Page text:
William D. Ankner, Ph.D.
October 25, 2002
Draft ADA Regulations – RIDOT Comment
The Rhode Island Department of Transportation supports the design and
construction of sidewalks that are accessible to all individuals, and concurs
with the need for coherent regulations to provide common sense guidance that
will assure accessible routes, to the maximum extent possible, in all public
rights of way.
Where new construction is involved, compliance with the proposed minimum clear
width requirement of 48” appears reasonable and practical. However, in older
urban areas, requirement could be difficult to meet and expensive to implement.
There needs to be an allowance to exercise good engineering judgment when
attempting to achieve this revised clear width on projects involving improvement
to existing facilities. A public right of way equivalent to “technically
infeasible” that can be equated to cost (money or time) should be expressly
A typical urban roadway with sidewalk in Rhode Island is narrow, bounded by
historically significant structures, and full of underground and overhead
utilities. In many situations the utility poles are set close to the back of
curb and the Right-of-Way line is coincidental with the back of sidewalk. An
increase to 48” will be an economic impossibility for the majority of projects
on these types of highways.
In those situations where utility poles would have to be relocated to provide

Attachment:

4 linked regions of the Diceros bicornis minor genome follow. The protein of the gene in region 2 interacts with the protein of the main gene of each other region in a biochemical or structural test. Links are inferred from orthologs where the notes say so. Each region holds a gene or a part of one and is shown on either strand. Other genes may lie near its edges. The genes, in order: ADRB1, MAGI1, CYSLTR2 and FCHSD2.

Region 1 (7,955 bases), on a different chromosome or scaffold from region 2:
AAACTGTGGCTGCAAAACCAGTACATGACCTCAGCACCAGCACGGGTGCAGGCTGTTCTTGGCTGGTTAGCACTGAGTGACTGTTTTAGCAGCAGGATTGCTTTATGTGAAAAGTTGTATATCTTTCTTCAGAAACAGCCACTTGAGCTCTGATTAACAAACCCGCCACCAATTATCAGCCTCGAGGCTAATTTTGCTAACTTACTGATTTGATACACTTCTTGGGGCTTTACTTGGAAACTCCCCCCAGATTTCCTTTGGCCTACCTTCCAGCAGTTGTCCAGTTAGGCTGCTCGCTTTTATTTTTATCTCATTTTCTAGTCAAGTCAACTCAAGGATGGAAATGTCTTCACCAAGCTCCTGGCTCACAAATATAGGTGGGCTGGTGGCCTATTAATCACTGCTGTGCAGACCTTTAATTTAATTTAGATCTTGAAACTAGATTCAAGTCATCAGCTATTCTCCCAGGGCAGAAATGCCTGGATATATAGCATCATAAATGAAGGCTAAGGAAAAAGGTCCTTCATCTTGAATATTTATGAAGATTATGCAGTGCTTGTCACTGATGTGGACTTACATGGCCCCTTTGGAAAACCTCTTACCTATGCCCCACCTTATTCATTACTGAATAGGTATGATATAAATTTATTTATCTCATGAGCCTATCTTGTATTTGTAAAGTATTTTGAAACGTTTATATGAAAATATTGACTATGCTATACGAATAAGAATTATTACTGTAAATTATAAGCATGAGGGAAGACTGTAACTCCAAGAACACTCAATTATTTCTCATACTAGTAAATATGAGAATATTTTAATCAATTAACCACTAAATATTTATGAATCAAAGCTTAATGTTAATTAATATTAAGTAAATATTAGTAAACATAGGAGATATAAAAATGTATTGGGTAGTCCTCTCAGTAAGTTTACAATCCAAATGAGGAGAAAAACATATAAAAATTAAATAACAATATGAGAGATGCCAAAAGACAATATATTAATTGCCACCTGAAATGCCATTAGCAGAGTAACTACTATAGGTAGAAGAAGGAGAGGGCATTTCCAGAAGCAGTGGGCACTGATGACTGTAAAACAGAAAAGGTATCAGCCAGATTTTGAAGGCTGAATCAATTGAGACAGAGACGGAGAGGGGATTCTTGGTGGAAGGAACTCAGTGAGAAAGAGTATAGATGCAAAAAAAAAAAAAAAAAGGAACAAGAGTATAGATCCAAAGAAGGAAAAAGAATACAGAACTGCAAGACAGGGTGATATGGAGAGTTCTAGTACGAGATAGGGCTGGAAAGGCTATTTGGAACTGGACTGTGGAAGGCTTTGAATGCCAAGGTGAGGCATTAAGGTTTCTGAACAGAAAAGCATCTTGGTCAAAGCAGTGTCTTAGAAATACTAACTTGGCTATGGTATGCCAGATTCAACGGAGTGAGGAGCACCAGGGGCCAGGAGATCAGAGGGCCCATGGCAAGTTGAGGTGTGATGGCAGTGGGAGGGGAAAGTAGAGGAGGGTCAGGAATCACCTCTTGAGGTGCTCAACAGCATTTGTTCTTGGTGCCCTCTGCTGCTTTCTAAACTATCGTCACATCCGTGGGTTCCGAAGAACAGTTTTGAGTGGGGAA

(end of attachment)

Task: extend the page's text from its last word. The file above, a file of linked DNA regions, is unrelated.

the proposed clearance, the resulting expense would result in a reduction of
funds available for additional ADA improvements as Rhode Island State law
requires that if Federal funds are utilized for a project, the cost of any
utility relocation must be borne by the State.
Although the draft regulations address the application of the technical
requirements relative to the project Scope of Work, and that compliance will be
“prorated” based on the extent of work planned, we remain concerned as to the
expectations that will be raised by the new 48” standard, and how (and by whom)
this will be interpreted particularly for lower-level projects such as roadway
resurfacings. Should the standard be increased to 48”, it will frequently
require that either utility poles will need to be moved, additional right-of-way
acquired, walls rebuilt, or all of the above. We anticipate that the costs of
attempting to comply would now far exceed the cost of the initial project and
significantly increase the time to perform the engineering required to address
The increase in project complexity and costs associated with improving the
corridor to the level of service required in the draft regulations will result
in a drastic reduction in the amount of miles improved. We see this as a step
backward rather than continued progress in our efforts to improve public
rights-of-way to be accessible to all.
William D. Ankner, Ph.D.
Rhode Island Department of Transportation
Please note that the Rhode Island Department of Transportation supports the
AASHTO Policy Resolution entitled: AASHTO's
Response On The US Access Board's Draft Buidelines For Accessible Public
Rights-of-Way and the AASHTO Comments and
Recommendations on the Draft Buidelines.